Configure diffs vs Linux version #16

ilg-ul opened this Issue Jan 16, 2012 · 9 comments


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I installed the Linux version of 2011.03-42 and I noticed a lot of definitions used during the configure step.

Did you check them? Maybe they are not relevant, but I would be more confident when porting from one architecture to the other if the compilers would have been configured similarly.


ilg@ubuntu:~/Developer$ arm-none-eabi-g++ -v
Using built-in specs.
Target: arm-none-eabi
Configured with: /scratch/janisjo/arm-eabi-lite/src/gcc-4.5-2011.03/configure --build=i686-pc-linux-gnu --host=i686-pc-linux-gnu --target=arm-none-eabi --enable-threads --disable-libmudflap --disable-libssp --disable-libstdcxx-pch --enable-extra-sgxxlite-multilibs --with-gnu-as --with-gnu-ld --with-specs='%{save-temps: -fverbose-asm} -D__CS_SOURCERYGXX_MAJ__=2011 -D__CS_SOURCERYGXX_MIN__=3 -D__CS_SOURCERYGXX_REV__=42 %{O2:%{!fno-remove-local-statics: -fremove-local-statics}} %{O*:%{O|O0|O1|O2|Os:;:%{!fno-remove-local-statics: -fremove-local-statics}}}' --enable-languages=c,c++ --disable-shared --enable-lto --with-newlib --with-pkgversion='Sourcery G++ Lite 2011.03-42' --with-bugurl= --disable-nls --prefix=/opt/codesourcery --with-headers=yes --with-sysroot=/opt/codesourcery/arm-none-eabi --with-build-sysroot=/scratch/janisjo/arm-eabi-lite/install/arm-none-eabi --with-gmp=/scratch/janisjo/arm-eabi-lite/obj/host-libs-2011.03-42-arm-none-eabi-i686-pc-linux-gnu/usr --with-mpfr=/scratch/janisjo/arm-eabi-lite/obj/host-libs-2011.03-42-arm-none-eabi-i686-pc-linux-gnu/usr --with-mpc=/scratch/janisjo/arm-eabi-lite/obj/host-libs-2011.03-42-arm-none-eabi-i686-pc-linux-gnu/usr --with-ppl=/scratch/janisjo/arm-eabi-lite/obj/host-libs-2011.03-42-arm-none-eabi-i686-pc-linux-gnu/usr --with-host-libstdcxx='-static-libgcc -Wl,-Bstatic,-lstdc++,-Bdynamic -lm' --with-cloog=/scratch/janisjo/arm-eabi-lite/obj/host-libs-2011.03-42-arm-none-eabi-i686-pc-linux-gnu/usr --with-libelf=/scratch/janisjo/arm-eabi-lite/obj/host-libs-2011.03-42-arm-none-eabi-i686-pc-linux-gnu/usr --disable-libgomp --enable-poison-system-directories --with-build-time-tools=/scratch/janisjo/arm-eabi-lite/install/arm-none-eabi/bin --with-build-time-tools=/scratch/janisjo/arm-eabi-lite/install/arm-none-eabi/bin
Thread model: single
gcc version 4.5.2 (Sourcery G++ Lite 2011.03-42)


They do have quite a few additional options specified. I do periodically look though them when they release new versions, sometimes it's necessary to get them to compile.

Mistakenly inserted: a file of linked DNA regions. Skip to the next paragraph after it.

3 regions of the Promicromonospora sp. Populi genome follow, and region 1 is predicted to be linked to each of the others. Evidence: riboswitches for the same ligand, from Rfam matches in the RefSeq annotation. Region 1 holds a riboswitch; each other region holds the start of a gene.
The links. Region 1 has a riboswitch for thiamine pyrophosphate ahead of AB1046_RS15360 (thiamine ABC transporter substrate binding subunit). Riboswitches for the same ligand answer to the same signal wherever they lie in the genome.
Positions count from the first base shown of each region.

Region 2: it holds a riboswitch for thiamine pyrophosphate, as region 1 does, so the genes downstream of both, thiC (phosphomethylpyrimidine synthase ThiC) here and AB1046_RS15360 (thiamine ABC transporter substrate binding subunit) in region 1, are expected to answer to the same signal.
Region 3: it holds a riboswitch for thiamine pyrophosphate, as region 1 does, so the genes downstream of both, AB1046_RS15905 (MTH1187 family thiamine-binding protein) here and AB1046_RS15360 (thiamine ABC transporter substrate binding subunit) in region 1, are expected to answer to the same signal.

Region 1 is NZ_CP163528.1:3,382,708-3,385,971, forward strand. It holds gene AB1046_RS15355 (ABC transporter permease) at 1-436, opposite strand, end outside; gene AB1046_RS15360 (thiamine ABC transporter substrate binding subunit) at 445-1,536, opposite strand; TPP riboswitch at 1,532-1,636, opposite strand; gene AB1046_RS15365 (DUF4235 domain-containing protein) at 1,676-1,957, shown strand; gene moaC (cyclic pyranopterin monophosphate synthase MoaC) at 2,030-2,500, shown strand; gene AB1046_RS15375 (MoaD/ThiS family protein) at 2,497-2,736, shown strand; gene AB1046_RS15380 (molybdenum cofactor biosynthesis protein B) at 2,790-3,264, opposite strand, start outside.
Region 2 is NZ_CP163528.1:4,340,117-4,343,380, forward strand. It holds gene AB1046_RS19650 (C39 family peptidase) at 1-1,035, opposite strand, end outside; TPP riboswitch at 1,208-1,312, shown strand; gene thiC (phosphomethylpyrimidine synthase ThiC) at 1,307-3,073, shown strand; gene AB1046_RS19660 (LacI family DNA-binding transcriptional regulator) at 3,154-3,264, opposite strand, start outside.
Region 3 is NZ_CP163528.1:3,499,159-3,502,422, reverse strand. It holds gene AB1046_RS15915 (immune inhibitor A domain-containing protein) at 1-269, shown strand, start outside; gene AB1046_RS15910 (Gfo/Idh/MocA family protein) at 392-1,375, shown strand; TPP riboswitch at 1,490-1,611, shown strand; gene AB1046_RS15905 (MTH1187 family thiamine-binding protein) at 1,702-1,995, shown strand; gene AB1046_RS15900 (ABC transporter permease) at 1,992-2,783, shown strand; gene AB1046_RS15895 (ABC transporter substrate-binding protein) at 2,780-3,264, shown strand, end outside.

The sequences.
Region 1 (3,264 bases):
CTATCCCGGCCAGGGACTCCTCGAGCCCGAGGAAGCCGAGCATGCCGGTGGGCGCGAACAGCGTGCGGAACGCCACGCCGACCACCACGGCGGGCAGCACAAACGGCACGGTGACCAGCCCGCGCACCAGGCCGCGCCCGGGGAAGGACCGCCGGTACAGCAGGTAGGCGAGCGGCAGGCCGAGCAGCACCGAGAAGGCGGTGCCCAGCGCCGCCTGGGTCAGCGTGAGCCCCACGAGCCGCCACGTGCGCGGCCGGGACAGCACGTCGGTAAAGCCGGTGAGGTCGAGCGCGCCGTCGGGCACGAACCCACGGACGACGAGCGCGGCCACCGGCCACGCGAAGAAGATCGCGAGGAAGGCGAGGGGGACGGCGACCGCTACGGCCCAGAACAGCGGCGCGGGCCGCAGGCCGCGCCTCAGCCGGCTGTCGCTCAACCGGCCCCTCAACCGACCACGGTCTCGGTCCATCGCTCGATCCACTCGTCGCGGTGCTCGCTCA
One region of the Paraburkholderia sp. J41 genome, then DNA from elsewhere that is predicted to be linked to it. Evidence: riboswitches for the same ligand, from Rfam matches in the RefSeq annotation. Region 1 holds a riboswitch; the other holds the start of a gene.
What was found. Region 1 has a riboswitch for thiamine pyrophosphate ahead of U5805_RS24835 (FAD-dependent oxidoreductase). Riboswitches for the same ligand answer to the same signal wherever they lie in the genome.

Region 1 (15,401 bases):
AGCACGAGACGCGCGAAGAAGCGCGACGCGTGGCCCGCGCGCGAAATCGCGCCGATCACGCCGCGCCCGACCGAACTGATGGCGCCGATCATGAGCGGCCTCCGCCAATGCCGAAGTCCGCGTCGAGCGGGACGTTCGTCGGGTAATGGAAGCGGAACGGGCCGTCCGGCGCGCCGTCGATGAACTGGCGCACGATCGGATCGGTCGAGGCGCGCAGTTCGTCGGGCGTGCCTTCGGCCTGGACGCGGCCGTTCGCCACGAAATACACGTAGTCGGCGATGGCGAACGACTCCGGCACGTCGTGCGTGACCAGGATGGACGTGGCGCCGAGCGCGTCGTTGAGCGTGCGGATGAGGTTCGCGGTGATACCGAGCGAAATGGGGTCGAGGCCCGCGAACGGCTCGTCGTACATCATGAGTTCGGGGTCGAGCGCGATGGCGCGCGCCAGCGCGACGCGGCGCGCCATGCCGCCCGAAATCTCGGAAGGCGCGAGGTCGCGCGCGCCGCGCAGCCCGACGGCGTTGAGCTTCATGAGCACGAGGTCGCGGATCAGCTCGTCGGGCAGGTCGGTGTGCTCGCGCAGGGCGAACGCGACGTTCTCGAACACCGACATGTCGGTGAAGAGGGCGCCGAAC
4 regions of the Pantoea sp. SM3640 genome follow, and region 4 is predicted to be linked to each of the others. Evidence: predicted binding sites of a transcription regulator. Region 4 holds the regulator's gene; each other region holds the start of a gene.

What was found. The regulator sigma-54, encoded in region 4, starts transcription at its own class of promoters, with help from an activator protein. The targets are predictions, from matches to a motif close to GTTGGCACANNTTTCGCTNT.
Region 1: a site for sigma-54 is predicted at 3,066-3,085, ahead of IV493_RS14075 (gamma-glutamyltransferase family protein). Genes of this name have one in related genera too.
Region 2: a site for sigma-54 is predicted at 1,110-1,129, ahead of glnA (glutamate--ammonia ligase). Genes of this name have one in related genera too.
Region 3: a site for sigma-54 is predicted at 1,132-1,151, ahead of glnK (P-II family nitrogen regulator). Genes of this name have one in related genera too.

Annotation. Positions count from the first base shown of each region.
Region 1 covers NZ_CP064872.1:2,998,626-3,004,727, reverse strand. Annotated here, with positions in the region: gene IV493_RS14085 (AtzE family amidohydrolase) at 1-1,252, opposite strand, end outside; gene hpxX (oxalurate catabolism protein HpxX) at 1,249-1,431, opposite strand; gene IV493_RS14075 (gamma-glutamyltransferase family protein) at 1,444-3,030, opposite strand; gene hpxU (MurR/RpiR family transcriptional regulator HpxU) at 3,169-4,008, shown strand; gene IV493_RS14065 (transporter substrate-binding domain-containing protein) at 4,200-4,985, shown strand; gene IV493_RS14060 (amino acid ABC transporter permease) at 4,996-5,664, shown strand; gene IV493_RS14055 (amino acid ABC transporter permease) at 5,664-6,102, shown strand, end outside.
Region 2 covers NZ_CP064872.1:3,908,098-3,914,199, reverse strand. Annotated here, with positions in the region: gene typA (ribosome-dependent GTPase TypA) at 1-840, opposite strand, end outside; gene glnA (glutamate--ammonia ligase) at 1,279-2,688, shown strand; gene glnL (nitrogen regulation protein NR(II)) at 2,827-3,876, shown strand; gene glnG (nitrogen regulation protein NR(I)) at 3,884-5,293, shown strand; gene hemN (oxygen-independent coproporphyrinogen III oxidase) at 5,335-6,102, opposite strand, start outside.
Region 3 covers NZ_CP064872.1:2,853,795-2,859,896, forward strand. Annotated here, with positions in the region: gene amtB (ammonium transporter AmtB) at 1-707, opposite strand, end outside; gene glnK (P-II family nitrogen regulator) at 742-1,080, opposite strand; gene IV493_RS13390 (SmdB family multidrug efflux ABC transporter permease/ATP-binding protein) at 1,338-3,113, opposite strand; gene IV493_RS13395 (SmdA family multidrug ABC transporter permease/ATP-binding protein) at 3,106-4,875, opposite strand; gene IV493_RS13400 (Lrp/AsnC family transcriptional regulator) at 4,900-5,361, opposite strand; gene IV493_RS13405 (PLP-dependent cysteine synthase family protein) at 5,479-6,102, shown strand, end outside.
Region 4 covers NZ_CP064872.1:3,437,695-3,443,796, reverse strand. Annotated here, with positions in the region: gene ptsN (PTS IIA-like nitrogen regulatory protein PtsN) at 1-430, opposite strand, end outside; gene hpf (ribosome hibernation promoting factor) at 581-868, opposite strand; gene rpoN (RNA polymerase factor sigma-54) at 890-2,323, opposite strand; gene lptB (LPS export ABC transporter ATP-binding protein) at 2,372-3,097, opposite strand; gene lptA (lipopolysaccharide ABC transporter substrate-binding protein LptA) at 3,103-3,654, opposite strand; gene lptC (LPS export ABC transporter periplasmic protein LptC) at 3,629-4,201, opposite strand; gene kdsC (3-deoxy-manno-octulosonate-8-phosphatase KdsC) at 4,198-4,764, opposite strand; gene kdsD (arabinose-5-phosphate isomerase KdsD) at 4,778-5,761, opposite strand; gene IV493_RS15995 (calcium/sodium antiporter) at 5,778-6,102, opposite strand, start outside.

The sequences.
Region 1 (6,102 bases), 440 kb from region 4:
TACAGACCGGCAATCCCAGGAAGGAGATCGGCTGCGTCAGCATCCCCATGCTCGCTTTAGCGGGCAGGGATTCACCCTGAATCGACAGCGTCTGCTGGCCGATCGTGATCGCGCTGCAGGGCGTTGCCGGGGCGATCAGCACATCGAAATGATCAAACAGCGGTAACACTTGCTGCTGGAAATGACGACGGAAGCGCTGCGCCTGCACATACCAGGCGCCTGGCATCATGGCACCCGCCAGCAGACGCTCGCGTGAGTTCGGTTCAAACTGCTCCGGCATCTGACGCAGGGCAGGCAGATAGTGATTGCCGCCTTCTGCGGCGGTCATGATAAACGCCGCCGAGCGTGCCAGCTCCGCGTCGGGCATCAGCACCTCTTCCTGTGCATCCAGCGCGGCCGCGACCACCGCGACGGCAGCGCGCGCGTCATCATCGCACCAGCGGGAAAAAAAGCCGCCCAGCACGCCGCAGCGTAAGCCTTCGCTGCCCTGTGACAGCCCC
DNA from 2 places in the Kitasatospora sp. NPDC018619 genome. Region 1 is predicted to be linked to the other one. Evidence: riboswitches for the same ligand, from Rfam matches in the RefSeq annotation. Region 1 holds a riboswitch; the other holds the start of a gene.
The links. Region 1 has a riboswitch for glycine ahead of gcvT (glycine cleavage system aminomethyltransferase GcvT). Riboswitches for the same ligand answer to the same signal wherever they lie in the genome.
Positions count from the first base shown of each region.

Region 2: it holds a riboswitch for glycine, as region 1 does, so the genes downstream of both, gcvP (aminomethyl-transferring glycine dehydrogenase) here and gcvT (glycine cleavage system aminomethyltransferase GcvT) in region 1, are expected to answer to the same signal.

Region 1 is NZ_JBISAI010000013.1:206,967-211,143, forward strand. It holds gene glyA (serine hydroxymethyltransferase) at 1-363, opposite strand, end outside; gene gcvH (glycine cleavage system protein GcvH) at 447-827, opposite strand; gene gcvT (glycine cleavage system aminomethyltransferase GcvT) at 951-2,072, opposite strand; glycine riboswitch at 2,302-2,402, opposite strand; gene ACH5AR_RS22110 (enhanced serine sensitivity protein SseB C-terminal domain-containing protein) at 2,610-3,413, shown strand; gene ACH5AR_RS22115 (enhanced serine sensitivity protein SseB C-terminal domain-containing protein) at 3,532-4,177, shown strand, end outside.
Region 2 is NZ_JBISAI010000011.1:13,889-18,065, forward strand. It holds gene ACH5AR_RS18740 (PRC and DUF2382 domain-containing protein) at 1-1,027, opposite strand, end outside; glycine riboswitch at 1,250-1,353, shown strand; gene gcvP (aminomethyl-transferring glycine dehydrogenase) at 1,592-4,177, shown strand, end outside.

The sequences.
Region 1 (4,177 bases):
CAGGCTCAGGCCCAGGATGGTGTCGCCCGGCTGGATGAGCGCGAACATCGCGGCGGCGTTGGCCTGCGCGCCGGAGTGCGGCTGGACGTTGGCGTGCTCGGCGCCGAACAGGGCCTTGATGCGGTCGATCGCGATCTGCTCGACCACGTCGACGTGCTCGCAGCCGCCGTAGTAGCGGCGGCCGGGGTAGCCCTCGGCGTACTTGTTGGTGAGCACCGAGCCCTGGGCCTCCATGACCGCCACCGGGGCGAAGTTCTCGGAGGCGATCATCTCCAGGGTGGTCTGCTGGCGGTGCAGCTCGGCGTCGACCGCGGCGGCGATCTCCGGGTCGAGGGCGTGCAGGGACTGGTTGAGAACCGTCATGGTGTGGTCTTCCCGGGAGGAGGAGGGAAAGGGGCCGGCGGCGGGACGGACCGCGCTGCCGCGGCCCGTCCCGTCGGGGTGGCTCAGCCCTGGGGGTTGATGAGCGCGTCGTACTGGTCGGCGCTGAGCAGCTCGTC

The path stuff is pretty irrelevant. I think I have mostly the same stuff in terms of enabling/disabling functionality (aside from maybe LTO, which I don't think I build enough of the dependencies to match). They do some things that modify the default GCC behavior for optimization levels for some statistics, but I'm not actually familiar with exactly what that's doing, so I've not included it. Then they're also giving it a few specifics about the host's stdc++ library, perhaps to use static versions that they're including to make it more easily redistributable.

So, I think the only really substantive changes that I might consider including that I haven't are their special spec definitions which change the optimized code output from GCCs defaults, but those don't look like they affect code?

The major differences between their options and the ones I've set are for Newlib where I've told it to build so that it optimizes for code size and to select code sections that use less code space potentially at the cost of speed (there are ifdefs on a number of things where either someone has manually unrolled loops, inserted assembler or done other things that are faster, but larger, and the flags set tell it to prefer the smaller versions).

I'll consider matching theirs a little more closely when I update to the latest sources, but the differences for the GCC build in the special spec options actually make it less like generic gcc. My inclination is only to add things when I have a reason for them :-)


make it less like generic gcc...

well, it depends on your objective. I first thought that your project is a source build for the missing CodeSourcery Mac OS X toolchain. however, since your project is called 'arm-eabi-toolchain', you probably target your own toolchain, incidentally based on CodeSourcery sources.

this is fine, but when you work in a multi-platform environment, it is very important that all versions of the toolchains on all platforms generate exactly (well, more or less) the same code, otherwise testing becomes a nightmare.

you partly solved the multi-platform issue by making the Makefile run on Linux too, but this leaves the Windows platform uncovered.

If you are not interested in maintaining a CodeSourcery compatible toolchain, then I'll try to maintain my script to patch your Makefile to bring it closer to the Linux/Windows versions of CodeSourcery.

another option would be to add a configuration switch to the build, to decide either the toolchain is compatible with CodeSourcery, or it has the special features you require.

My inclination is only to add things when I have a reason for them :-)

I fully understand this :-)